After fall of Chandela dynasty, Khajuraho temples suffered major destruction and disfigurement by the barbaric Muslim invaders. Local people left the town with a hope that it's solitude would distract Muslim invaders from the temple area and in this way both temple and they would remain safe. Thus, from 13th century to 18th century, Khajuraho temples remained lost in the thick forest cover, away from popularity, till it was re-discovered by a British engineer T. S. Burt in 1838.
From the 10th to 12th century AD, Khajuraho was the capital of the Chandela dynasty who ruled the Bundelkhand region. Khajuraho temples were mainly built between 950 CE and 1050 CE. Khajuraho temple site had 85 temples by the 12th century, spread over 20 square kilometres. However, at present only 22 - 25 temples are existing, spread over six square kilometres. The first recorded mention of the Khajuraho temples is found in the accounts of Abu Rihan al Biruni in 1022 AD and the Arab traveller Ibn Battuta in 1335 AD.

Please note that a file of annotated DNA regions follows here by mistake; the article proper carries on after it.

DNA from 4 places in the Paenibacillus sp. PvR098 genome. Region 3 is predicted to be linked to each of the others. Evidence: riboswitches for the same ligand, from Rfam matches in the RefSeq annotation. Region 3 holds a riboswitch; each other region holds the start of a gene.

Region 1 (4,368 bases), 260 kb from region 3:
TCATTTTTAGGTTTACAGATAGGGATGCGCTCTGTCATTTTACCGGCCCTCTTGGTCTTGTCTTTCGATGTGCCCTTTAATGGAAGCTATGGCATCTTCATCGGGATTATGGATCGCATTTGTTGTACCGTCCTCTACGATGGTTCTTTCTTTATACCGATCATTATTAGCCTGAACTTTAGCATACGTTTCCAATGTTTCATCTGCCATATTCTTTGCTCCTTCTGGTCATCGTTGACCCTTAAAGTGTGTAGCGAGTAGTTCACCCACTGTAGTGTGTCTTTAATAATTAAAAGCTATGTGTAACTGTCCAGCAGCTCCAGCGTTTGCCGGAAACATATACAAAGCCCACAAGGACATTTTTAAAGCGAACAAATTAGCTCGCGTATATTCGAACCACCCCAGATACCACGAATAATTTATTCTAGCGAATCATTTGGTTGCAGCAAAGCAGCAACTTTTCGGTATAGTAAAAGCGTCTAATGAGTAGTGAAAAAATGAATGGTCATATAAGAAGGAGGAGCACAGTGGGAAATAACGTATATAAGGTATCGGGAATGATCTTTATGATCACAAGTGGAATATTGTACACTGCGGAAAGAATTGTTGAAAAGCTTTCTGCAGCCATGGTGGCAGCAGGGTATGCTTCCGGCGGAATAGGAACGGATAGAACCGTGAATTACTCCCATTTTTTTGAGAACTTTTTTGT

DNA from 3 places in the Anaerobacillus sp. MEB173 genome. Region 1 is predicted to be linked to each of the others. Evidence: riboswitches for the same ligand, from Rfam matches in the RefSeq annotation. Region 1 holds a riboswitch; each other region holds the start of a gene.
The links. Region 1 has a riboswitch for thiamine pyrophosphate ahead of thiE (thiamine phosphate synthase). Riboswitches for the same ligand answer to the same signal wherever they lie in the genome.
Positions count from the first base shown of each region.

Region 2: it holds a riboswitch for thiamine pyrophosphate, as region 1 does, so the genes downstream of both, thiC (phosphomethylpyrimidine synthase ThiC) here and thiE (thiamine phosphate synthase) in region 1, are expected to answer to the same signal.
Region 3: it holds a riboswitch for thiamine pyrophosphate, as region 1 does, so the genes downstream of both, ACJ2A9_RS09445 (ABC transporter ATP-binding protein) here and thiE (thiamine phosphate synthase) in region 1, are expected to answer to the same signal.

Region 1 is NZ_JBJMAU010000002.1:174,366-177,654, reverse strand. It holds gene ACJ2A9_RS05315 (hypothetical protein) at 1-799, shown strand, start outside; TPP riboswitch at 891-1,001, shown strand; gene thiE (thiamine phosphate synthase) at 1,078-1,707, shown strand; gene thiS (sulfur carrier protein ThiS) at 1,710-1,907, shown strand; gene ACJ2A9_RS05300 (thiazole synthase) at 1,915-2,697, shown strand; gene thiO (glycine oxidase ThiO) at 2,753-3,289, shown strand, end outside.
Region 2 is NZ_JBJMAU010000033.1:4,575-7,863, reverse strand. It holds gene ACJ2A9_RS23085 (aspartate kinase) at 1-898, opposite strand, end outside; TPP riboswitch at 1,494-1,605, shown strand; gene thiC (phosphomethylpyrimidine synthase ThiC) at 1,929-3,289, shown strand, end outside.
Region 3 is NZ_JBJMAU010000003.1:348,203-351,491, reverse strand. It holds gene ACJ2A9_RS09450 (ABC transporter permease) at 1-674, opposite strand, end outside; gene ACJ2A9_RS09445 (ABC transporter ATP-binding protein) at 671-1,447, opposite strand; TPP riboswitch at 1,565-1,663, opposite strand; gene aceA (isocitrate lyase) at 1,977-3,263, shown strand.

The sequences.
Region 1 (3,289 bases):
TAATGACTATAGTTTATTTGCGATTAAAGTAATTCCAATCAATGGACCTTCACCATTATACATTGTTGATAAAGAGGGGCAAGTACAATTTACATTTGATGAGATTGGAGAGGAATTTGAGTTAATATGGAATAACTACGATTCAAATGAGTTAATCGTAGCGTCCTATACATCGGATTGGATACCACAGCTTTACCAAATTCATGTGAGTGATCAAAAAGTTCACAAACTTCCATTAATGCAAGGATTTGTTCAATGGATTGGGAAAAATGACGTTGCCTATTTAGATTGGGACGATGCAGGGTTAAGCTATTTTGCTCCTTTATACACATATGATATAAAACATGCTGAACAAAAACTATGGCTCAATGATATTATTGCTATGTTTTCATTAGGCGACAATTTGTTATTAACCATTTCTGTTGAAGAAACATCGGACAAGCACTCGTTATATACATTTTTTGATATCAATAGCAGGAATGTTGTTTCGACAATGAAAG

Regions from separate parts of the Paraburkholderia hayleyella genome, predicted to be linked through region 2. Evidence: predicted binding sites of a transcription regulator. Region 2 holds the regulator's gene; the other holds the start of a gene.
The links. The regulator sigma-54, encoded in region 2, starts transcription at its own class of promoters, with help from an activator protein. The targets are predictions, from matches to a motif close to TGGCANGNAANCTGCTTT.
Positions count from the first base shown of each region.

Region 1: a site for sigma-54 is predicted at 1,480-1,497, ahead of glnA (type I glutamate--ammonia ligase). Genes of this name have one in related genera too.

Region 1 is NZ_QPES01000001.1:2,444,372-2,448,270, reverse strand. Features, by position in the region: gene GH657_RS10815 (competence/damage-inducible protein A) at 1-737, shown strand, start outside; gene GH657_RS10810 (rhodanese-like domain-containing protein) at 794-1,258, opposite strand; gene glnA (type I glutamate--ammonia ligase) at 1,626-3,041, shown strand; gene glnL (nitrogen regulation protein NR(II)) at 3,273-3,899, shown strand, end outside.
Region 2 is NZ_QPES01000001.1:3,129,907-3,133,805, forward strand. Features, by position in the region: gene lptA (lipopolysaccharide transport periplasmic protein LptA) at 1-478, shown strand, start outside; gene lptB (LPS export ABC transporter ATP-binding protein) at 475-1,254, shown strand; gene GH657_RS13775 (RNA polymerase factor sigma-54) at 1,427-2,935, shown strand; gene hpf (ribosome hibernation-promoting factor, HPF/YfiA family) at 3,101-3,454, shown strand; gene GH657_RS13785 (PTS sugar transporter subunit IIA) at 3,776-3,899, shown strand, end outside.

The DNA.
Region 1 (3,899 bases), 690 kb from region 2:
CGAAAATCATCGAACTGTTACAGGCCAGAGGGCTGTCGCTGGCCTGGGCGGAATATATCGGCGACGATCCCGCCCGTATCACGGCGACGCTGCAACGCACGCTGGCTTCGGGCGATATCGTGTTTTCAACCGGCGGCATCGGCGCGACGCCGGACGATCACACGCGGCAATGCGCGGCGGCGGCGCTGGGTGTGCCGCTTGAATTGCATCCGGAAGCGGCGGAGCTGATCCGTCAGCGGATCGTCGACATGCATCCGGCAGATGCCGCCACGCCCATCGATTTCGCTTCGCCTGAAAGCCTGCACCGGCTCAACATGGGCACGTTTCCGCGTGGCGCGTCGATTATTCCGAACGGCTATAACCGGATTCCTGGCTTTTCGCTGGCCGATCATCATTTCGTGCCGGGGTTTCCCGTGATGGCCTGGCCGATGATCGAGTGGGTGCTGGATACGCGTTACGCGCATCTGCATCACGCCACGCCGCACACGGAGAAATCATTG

During erection of these great structures mortar is not used anywhere. Rather, mortise and tenon joint technique along with the forces of gravity, is used to bind the stones together. This very simple yet effective technique is being used for thousands of years.History of Khajuraho:
Khajuraho is situated in Chhatarpur district of Madhya Pradesh in India, nestled in the lap of Vindhyanchal mountain range. The famous Panna National Park and Panna Diamond Mines are in close proximity. What makes Khajuraho, world famous, is the cluster of Hindu and Jain temples. It is one of the most visited places in India by foreign tourists. It was declared in 1986, a UNESCO World Heritage Site.